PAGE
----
Bridging the Week by Gary DeWaal: January 14 – 18 and January 22, 2019 (Hacking at the SEC; Digital Assets; Spoofing) [Video]
Last week the Securities and Exchange Commission filed an enforcement action against nine defendants related to its 2017 discovery that its Electronic Data Gathering, Analysis, and Retrieval (EDGAR) system used for receiving and retaining various corporate filings had been hacked and that persons likely had traded on material nonpublic information obtained through the cyber intrusion. A related criminal indictment organized by the Department of Justice was also filed. Separately, during the prior week, the first person convicted and sentenced to serve time in prison for spoofing under the Dodd-Frank Wall Street Reform and Consumer Protection Act requested a new trial based on data he claimed was not made available for use by relevant exchanges during his initial trial. As a result, the following matters are covered in this week’s edition of Bridging the Week:
Nine Persons Charged by SEC in EDGAR Hacking and Illicit Trading Scheme; Two Persons Additionally Named in Criminal Indictment (includes Compliance Weeds);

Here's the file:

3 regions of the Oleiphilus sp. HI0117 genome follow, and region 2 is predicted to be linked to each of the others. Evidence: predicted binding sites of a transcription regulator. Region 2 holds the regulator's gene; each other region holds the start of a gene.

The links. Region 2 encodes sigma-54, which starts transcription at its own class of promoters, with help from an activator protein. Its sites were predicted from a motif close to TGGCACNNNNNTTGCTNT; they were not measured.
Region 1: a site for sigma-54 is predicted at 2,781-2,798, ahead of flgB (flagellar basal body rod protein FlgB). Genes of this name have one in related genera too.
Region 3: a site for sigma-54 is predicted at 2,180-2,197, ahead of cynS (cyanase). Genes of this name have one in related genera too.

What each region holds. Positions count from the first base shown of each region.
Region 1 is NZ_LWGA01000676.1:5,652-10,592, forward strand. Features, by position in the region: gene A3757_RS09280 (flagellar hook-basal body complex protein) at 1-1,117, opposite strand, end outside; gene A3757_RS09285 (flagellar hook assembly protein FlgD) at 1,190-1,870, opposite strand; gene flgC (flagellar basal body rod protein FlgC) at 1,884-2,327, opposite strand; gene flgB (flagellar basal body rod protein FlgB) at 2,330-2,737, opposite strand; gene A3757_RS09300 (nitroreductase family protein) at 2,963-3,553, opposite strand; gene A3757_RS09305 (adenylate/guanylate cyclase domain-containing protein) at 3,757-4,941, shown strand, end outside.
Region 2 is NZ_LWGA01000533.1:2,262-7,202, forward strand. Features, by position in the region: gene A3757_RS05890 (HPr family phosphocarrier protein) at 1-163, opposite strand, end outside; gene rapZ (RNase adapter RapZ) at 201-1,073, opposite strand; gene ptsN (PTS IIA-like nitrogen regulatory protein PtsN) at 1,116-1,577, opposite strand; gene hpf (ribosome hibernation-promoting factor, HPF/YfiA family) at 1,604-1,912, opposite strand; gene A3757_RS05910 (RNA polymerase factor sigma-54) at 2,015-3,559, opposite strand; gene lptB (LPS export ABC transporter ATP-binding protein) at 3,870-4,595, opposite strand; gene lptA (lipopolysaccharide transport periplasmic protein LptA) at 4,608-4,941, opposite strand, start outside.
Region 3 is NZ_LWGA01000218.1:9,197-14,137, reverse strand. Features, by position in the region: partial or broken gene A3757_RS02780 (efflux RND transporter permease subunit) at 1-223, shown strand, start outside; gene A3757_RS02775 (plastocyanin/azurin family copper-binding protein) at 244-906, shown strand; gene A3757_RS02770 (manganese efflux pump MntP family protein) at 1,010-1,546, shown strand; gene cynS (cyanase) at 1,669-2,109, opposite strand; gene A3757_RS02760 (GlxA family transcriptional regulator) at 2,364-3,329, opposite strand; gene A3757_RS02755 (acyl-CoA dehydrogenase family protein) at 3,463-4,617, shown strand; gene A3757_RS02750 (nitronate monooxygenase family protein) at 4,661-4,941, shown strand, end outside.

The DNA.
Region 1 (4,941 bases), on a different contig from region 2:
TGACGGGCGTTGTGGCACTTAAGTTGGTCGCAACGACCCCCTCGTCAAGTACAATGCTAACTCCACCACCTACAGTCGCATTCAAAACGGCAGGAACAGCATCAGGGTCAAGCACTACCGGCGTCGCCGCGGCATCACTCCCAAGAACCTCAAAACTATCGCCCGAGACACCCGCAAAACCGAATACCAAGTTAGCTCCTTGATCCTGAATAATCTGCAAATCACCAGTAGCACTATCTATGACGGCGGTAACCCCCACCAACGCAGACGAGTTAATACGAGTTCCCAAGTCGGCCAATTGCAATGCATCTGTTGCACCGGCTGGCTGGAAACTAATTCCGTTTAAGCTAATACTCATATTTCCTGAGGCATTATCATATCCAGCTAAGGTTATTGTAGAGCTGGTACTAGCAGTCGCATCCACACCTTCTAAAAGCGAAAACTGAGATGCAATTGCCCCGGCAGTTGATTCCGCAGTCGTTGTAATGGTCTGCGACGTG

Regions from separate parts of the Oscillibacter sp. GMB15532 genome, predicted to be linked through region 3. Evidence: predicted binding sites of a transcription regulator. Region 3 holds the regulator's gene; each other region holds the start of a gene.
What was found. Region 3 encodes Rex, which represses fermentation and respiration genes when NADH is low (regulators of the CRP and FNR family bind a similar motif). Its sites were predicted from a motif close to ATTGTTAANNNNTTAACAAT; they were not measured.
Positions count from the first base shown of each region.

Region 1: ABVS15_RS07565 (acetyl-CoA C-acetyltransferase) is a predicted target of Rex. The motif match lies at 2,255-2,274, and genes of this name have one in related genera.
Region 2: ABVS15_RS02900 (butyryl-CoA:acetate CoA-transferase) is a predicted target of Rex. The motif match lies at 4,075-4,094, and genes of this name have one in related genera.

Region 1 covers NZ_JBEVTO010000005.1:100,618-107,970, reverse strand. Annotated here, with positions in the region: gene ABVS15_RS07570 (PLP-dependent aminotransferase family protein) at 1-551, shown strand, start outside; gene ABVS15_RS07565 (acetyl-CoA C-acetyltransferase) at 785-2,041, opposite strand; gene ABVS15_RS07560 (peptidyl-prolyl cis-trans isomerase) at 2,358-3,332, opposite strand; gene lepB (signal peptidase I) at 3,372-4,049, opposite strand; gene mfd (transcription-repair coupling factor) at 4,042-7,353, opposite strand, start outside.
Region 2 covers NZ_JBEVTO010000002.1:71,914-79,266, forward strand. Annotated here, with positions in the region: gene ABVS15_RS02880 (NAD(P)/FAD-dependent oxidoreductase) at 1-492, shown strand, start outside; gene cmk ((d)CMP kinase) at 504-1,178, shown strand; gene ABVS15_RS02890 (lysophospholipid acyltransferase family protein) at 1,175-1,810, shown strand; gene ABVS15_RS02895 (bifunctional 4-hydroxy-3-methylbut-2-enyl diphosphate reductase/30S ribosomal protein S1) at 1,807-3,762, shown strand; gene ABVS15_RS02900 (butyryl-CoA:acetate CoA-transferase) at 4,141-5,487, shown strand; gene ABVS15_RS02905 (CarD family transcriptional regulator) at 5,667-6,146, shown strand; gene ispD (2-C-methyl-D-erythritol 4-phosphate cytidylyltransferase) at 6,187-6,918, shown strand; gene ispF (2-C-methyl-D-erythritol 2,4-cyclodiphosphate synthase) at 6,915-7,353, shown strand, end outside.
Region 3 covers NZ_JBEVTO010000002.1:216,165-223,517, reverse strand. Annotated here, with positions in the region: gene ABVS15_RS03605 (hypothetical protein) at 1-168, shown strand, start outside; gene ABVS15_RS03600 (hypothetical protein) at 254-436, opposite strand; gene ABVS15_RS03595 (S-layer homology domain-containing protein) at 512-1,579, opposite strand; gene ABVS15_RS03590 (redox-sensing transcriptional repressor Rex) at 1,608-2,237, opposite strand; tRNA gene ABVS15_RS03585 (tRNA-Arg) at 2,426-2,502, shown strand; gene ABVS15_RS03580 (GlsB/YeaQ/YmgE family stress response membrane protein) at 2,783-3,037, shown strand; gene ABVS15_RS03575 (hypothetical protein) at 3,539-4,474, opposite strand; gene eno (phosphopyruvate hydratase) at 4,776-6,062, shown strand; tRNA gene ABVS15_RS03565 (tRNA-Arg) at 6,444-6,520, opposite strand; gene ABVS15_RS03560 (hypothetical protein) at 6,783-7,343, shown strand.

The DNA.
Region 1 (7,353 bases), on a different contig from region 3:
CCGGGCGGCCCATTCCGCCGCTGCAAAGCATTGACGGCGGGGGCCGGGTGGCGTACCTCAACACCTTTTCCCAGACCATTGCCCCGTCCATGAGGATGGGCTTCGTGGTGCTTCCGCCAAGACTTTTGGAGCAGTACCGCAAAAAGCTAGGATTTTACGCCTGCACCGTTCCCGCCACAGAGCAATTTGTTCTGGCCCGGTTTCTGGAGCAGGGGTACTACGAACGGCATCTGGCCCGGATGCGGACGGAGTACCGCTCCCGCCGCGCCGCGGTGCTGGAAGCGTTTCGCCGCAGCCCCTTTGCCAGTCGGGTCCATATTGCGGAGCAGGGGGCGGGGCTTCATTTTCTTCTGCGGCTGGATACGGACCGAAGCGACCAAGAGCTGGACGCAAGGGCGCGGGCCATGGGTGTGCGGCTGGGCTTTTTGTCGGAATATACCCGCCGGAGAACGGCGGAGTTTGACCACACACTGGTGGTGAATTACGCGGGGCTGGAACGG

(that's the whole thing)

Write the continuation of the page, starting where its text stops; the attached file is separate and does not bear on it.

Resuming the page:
Follow-up: First Person Convicted and Sentenced Under Dodd-Frank Anti-Spoofing Law Seeks New Trial (includes My View); and more.
Nine Persons Charged by SEC in EDGAR Hacking and Illicit Trading Scheme; Two Persons Additionally Named in Criminal Indictment: The Securities and Exchange Commission filed a civil lawsuit against Oleksandr Ieremenko and eight other persons for allegedly conducting an illegal trading scheme that relied on material nonpublic information illicitly obtained through cyber attacks on the SEC’s online Electronic Data Gathering, Analysis, and Retrieval system used by the SEC for receiving and retaining various corporate filings. The SEC charged that the alleged illicit conduct occurred from May through at least October 2016.